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Columns, Opinions

Schmidt ’21: Displacing thousands of residents? There’s an app for that.

Staff Columnist
Thursday, February 7, 2019

Many Brown students concentrating in computer science hope to travel to Silicon Valley this summer to intern for a variety of tech companies and startups. But do these students realize the amount of space that they would take up by joining the tech industry in cities like San Francisco? The University should offer some mechanism to educate its CS students on the ethical implications of the tech boom.

Computer science is tied with economics as Brown’s most popular concentration, according to U.S. News and World Report, and the TV screens in the Center for Information Technology — Brown’s CS hub — often boast of how one in six Brown students concentrates in CS. That is a lot of web developers, programmers and software engineers who will enter the tech workforce after college. Many strive to land a coveted summer internship or a postgraduate gig at one of the multitudes of tech companies based in San Francisco and the surrounding Bay Area: Twitter, Uber, Dropbox, Yelp to name a few.

But what these students may not know — or perhaps do know, but try not to think about — is that in Bay Area cities, there is a battle between “techies” and the residents they are quickly displacing. Beginning in the 1990s, the Dot-Com Boom accelerated a process that has driven hordes of tech workers to San Francisco. As the demand for housing in the Bay Area increased, so did the cost of living. Without rent control laws to protect residents from eviction, native San Franciscans have been booted out as packs of technologically adept lemmings win ever-higher bidding wars. As of December 2018, the average cost of rent for a single-bedroom apartment in San Francisco is $3,693 a month — in the quaint, upscale neighborhood of Russian Hill, that figure skyrockets to $4,819 a month.  Some of these former residents have now become a part of San Francisco’s homeless population. And it’s not just San Francisco suffering — surrounding areas like Oakland and Marin County watch their housing prices continue an inexorable climb.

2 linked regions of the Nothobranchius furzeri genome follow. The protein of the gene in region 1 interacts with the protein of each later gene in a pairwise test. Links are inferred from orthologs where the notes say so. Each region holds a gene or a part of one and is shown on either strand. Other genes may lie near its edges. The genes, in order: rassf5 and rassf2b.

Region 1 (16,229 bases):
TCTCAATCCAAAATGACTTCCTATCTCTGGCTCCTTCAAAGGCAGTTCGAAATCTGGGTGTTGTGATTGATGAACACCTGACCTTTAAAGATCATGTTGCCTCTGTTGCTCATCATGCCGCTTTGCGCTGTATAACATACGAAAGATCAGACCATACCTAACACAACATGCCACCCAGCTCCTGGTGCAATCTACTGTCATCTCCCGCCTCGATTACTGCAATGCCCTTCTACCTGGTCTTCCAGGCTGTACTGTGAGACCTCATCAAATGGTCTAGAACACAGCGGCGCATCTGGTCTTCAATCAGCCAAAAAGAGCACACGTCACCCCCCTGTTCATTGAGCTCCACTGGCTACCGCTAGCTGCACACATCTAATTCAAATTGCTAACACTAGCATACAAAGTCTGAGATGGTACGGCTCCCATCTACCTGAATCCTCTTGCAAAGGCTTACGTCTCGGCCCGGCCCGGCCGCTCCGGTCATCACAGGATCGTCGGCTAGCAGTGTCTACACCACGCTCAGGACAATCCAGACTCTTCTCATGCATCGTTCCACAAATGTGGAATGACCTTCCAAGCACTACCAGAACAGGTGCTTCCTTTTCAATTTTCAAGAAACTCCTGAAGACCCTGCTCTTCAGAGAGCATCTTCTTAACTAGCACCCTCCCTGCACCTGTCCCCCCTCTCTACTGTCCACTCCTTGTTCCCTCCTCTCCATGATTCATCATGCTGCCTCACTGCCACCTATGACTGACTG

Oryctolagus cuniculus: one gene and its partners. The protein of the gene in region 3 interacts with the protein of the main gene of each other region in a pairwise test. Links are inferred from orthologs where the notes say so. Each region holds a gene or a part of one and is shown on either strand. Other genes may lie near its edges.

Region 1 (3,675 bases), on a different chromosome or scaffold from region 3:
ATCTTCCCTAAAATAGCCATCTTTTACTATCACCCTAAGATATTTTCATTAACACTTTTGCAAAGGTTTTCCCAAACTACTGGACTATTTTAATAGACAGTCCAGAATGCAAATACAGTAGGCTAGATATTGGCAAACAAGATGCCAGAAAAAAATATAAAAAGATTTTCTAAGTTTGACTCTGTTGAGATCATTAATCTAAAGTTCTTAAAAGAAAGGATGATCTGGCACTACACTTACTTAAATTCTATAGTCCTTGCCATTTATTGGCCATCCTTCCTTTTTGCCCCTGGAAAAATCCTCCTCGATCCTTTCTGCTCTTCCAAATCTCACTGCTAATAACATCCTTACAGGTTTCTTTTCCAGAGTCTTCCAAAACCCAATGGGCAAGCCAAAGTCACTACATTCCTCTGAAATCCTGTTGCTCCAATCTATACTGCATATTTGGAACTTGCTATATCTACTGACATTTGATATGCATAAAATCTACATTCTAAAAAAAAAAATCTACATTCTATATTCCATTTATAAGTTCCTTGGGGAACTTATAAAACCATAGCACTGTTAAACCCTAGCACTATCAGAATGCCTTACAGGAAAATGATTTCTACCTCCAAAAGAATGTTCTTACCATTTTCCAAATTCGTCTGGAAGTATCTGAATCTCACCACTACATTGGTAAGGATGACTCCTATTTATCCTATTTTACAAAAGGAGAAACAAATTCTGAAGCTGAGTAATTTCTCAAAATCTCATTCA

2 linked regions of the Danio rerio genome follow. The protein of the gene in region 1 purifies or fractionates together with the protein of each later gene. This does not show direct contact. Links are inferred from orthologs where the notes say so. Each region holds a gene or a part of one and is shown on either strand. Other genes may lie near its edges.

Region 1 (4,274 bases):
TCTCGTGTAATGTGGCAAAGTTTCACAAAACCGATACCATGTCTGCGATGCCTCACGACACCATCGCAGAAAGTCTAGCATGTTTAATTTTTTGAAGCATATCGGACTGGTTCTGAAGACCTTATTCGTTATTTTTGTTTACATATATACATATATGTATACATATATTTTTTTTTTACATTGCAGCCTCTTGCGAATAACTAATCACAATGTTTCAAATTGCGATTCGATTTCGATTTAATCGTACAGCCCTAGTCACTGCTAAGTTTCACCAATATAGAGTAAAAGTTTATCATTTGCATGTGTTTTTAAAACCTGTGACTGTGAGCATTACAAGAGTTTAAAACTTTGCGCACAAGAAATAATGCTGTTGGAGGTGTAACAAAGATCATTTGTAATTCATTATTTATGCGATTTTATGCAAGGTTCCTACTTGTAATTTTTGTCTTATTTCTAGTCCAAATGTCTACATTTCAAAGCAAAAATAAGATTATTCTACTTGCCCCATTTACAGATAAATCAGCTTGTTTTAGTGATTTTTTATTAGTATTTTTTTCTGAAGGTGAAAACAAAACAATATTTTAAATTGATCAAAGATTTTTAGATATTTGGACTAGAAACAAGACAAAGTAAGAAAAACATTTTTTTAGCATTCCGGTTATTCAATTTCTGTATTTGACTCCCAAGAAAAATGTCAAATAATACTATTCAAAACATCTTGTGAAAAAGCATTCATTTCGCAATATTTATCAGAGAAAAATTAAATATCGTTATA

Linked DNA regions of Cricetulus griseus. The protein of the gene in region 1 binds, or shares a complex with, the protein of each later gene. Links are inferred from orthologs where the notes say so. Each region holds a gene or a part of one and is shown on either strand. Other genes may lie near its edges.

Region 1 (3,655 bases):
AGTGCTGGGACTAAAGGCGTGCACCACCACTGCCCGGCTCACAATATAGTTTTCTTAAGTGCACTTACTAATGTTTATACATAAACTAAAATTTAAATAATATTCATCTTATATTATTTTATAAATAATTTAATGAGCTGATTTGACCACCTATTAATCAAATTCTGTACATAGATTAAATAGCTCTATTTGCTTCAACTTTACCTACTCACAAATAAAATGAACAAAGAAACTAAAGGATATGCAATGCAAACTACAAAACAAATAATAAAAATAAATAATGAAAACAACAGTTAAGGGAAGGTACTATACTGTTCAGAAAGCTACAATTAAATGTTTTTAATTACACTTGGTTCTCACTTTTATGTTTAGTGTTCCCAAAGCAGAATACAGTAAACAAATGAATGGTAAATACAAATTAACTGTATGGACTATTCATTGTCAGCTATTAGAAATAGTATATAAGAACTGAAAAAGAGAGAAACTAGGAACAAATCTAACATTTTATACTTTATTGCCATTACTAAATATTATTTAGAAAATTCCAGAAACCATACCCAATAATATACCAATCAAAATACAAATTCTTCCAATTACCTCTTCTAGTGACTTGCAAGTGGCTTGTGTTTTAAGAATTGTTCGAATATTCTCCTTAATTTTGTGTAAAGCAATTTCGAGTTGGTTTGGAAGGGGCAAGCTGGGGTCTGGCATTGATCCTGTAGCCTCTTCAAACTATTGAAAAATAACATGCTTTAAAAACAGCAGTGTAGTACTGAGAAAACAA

Tech-driven gentrification in San Francisco and cities across the world has been an issue for years now, and sadly it shows no signs of stopping. As a result, educating tech employees on the ethical challenges that their work presents to maintaining an equitable and accessible urban environment is of paramount importance.  Morally agnostic techies must recognize that the remarkable growth of their industry necessarily raises the stakes of their actions; as their stock price rises, so does their social responsibility. Presently, tech companies’ capacity for moral indifference can border on the absurd. In a central part of San Francisco, a newly built block of Uber executive offices rises directly over a strip of homeless residents. Uber, supposedly a socially conscious company, remains blind to the needs of homeless people living directly across the street. Indeed, tech companies must peer outside of their insular bubble and acknowledge their obligation to aid residents across all socioeconomic strata.